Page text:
Workers Rights

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Trade unions and globalisation

Basic workers' rights are protected under national laws in many countries. They are also clearly stated in important international instruments, notably the Universal Declaration of Human Rights agreed by the United Nations in 1948. Article 23 of the Declaration says:

"Everyone has the right to form and to join trade unions for the protection of his interests".

These laws and international instruments were fought for by generations of workers and their trade unions, working together locally, nationally and internationally. Some would say that it was really the trade union movement, working through the International Labour Organisation, that invented the modern human rights system.

But free market globalisation is deliberately undermining this protection. Millions of workers are seeing their hard-won rights under attack. They are experiencing a decline in their working terms and conditions. They are finding the public services that they and their communities rely on weakened through privatisation.

This crisis facing workers can sometimes result in a retreat into protectionism and even racism. But a doctrine of 'us first' cannot succeed. In a global economy where workers across the world are pitted against each other, there are always other workers in an even worse situation - particularly where they cannot freely organise their own trade unions. They can be exploited by transnational enterprises in what has been called a 'race to the bottom'.

A more effective way of sustaining livelihoods is for workers to strengthen their international solidarity. Workers' rights and conditions in one place can be better protected if they are not undermined elsewhere.

Workers are increasingly linked together across borders by virtue of being employed by the same multinational employer or by working in the same global production or distribution chain. The trade union movement is one of the most dynamic movements that organises internationally to tackle the problems of free market globalisation.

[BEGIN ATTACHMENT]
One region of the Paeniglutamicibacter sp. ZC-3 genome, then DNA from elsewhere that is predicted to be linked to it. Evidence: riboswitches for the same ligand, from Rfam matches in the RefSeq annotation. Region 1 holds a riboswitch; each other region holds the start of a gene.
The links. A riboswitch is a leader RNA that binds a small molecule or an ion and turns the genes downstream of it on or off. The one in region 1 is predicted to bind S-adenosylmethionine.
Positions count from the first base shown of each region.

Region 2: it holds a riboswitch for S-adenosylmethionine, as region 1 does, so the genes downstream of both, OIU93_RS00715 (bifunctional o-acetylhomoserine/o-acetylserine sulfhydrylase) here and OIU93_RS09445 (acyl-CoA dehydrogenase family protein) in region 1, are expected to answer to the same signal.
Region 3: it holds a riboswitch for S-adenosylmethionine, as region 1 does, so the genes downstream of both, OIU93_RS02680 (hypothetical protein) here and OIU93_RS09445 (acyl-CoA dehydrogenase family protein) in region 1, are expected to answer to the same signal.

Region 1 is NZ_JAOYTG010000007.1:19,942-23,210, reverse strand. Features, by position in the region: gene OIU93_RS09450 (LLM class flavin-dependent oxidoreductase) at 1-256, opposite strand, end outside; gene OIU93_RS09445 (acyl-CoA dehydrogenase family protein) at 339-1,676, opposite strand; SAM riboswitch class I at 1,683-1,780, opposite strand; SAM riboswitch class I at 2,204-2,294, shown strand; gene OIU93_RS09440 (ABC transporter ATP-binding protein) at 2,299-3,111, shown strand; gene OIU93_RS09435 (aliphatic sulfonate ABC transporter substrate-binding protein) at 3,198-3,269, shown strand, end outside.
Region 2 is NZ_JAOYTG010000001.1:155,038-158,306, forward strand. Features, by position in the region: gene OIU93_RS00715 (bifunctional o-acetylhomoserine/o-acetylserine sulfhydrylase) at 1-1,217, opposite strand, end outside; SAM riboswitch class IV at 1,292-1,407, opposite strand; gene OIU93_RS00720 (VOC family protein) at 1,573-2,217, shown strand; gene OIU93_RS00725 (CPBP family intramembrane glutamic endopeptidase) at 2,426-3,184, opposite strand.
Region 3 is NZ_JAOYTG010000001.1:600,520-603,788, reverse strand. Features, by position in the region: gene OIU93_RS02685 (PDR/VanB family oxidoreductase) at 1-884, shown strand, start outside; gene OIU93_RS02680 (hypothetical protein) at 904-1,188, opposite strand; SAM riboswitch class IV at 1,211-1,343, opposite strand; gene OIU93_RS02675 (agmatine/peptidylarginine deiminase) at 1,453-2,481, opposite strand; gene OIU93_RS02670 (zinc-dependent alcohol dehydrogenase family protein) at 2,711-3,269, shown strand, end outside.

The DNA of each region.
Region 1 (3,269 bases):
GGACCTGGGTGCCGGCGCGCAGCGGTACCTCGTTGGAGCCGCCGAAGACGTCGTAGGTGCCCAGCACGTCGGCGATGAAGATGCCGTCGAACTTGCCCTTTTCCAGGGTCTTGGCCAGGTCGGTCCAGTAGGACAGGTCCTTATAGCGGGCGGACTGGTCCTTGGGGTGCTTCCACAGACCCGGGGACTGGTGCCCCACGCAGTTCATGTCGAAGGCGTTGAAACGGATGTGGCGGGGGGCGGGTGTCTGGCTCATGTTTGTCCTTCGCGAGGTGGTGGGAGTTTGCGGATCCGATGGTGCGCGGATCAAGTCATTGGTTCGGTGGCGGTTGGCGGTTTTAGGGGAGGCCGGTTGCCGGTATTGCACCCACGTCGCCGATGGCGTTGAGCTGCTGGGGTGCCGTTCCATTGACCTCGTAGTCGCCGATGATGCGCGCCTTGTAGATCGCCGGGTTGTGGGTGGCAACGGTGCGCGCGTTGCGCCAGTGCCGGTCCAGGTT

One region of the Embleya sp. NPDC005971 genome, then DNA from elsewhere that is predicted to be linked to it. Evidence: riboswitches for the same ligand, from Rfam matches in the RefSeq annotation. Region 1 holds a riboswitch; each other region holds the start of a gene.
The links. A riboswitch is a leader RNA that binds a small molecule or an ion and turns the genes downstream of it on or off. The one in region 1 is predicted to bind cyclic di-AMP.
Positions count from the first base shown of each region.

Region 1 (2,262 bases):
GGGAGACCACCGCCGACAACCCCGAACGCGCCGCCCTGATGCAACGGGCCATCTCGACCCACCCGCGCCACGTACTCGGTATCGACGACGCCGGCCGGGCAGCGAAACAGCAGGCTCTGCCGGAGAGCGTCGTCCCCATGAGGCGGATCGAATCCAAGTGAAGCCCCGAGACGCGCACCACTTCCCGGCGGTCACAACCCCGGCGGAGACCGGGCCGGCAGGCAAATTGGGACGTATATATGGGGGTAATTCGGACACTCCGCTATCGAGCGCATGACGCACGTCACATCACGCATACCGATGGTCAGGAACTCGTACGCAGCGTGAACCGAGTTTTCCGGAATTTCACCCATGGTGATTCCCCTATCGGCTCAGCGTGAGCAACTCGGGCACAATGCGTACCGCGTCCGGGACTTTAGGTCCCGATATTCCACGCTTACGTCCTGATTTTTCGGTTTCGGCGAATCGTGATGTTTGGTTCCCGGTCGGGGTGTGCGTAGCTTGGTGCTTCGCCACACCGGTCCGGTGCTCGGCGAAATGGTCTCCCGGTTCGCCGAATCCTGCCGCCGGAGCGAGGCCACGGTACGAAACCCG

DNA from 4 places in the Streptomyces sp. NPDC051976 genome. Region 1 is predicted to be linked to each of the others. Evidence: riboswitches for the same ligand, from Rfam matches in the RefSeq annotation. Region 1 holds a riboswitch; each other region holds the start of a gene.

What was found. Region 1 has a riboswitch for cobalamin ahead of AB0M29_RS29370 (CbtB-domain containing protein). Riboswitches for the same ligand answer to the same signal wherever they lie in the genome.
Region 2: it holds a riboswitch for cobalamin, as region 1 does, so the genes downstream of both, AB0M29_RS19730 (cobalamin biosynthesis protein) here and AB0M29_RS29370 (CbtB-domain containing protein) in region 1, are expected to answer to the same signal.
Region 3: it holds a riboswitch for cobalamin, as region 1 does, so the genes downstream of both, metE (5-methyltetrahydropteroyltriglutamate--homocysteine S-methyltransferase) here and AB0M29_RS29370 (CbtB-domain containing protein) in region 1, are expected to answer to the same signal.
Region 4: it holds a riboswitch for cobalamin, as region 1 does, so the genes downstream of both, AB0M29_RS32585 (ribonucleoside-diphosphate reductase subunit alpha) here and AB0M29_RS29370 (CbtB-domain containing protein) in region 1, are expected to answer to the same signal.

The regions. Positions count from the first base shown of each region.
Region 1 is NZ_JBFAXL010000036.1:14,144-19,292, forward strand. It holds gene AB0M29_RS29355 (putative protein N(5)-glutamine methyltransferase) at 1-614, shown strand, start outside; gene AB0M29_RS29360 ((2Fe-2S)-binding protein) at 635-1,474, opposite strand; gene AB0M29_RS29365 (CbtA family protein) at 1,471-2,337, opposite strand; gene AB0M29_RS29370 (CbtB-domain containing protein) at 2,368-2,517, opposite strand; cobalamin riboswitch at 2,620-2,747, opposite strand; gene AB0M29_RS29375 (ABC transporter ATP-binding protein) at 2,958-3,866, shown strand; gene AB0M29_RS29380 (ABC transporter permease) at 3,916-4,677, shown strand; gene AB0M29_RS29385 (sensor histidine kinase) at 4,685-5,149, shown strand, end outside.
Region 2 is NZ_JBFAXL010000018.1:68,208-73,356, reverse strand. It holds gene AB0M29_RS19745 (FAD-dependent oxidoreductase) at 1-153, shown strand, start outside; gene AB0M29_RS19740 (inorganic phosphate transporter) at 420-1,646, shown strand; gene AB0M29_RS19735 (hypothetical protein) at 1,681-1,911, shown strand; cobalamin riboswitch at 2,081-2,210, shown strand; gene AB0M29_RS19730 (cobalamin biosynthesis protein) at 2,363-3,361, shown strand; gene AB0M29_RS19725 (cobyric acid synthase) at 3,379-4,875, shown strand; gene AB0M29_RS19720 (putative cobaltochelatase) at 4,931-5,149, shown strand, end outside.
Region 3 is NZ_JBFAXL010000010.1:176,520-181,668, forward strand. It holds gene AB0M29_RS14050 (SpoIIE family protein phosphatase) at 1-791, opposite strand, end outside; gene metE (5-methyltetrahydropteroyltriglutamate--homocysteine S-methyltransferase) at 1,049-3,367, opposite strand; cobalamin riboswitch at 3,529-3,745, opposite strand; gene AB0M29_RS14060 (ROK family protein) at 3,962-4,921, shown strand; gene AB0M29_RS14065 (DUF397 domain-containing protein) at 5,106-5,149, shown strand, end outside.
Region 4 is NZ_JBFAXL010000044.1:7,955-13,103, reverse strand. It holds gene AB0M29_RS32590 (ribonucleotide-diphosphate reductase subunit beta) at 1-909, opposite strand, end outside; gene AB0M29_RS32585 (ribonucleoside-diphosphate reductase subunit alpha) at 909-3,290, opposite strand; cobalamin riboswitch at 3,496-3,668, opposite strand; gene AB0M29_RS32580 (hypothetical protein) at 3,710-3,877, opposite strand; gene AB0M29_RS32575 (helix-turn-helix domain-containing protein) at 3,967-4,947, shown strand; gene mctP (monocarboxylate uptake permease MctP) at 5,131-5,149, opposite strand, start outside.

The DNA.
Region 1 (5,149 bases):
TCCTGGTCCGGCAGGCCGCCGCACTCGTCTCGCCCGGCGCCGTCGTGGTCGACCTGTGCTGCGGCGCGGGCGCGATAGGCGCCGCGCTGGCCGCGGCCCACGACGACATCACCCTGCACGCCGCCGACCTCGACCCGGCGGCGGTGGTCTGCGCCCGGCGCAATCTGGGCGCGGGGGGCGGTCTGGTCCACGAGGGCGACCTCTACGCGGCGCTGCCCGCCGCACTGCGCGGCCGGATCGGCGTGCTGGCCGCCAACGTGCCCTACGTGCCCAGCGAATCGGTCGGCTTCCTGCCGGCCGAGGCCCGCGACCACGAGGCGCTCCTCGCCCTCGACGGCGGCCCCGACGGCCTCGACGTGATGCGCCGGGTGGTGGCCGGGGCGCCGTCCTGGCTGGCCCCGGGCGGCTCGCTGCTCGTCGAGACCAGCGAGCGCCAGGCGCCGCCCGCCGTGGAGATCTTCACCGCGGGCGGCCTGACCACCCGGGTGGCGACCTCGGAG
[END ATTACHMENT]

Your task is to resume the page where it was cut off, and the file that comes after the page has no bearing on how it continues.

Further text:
The ICTU is encouraging trade unionists on the island of Ireland to play a stronger role in this international movement - through education, campaigning, and linking up with workers in other parts of the world.

 

Global Unions.

All trade unions have international connections and activities. The ICTU is affiliated to the International Trade Union Confederation. This is an international body which brings together national union centres. At present 311 organisations in 155 countries and territories are affiliated to the ICTU, representing 168 million trade unionists around the world.

The individual trade unions in the ICTU also have their own international affiliations to Global Union Federations. These bodies represent workers in particular industries or sectors, such as food and agriculture workers (IUF), metal and electronics workers (IMF), public sector workers (PSI), and transport workers (ITF). There are ten such bodies.

The ICTU and Global Union Federations represent the trade union movement in international bodies where they negotiate with governments and employers to ensure that workers' rights are respected. Foremost among these is the International Labour Organisation. They also lobby the World Trade Organisation and the international financial institutions to keep workers' rights high on the agenda.

On the ground, the Global Unions stimulate education programmes and international campaigning among affiliated unions worldwide to raise awareness about the rights of workers. One example is the International Transport Workers' Federation Global Days of Action in which over a quarter of a million bus, truck and taxi drivers in 60 countries take part each year. Rallying around the slogan 'Fatigue Kills', they are demanding reasonable and safe working hours. As well as building union solidarity, such activities reach out to other sectors of society who are also campaigning for a fairer world.

Another example is the first ever World Day for Decent Work on October 7 in 2008. Millions of people took part in rallies, marches, public events, seminars, cultural and media events and other activities in countries across the globe. The international trade union movement's demand for fundamental transformation of globalisation was heard loud and clear around the world. For many of those who took part it was their first ever direct involvement in a coordinated international trade union action. Events took place in 130 countries and 216 ITUC affiliates carried out activities.

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